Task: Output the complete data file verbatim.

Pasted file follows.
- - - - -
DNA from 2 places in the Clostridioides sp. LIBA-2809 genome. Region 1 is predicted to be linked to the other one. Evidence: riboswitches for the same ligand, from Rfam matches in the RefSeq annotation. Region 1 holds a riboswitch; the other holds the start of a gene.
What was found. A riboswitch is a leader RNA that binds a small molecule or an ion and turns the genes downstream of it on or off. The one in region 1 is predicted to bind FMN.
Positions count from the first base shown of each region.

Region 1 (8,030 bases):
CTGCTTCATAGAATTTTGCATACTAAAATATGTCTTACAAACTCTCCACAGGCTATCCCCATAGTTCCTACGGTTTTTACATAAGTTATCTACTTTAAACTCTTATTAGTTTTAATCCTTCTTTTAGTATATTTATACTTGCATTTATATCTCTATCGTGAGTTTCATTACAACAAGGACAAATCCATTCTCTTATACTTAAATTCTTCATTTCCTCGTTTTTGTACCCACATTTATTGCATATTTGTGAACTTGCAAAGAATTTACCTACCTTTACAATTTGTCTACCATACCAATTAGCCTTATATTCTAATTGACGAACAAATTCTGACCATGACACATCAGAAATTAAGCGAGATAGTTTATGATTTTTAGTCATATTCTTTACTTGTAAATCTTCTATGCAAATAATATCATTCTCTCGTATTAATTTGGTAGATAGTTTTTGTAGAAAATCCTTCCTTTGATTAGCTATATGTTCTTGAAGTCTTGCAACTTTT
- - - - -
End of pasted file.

DNA from 2 places in the Clostridioides sp. LIBA-2809 genome. Region 1 is predicted to be linked to the other one. Evidence: riboswitches for the same ligand, from Rfam matches in the RefSeq annotation. Region 1 holds a riboswitch; the other holds the start of a gene.
What was found. A riboswitch is a leader RNA that binds a small molecule or an ion and turns the genes downstream of it on or off. The one in region 1 is predicted to bind FMN.
Positions count from the first base shown of each region.

Region 1 (8,030 bases):
CTGCTTCATAGAATTTTGCATACTAAAATATGTCTTACAAACTCTCCACAGGCTATCCCCATAGTTCCTACGGTTTTTACATAAGTTATCTACTTTAAACTCTTATTAGTTTTAATCCTTCTTTTAGTATATTTATACTTGCATTTATATCTCTATCGTGAGTTTCATTACAACAAGGACAAATCCATTCTCTTATACTTAAATTCTTCATTTCCTCGTTTTTGTACCCACATTTATTGCATATTTGTGAACTTGCAAAGAATTTACCTACCTTTACAATTTGTCTACCATACCAATTAGCCTTATATTCTAATTGACGAACAAATTCTGACCATGACACATCAGAAATTAAGCGAGATAGTTTATGATTTTTAGTCATATTCTTTACTTGTAAATCTTCTATGCAAATAATATCATTCTCTCGTATTAATTTGGTAGATAGTTTTTGTAGAAAATCCTTCCTTTGATTAGCTATATGTTCTTGAAGTCTTGCAACTTTT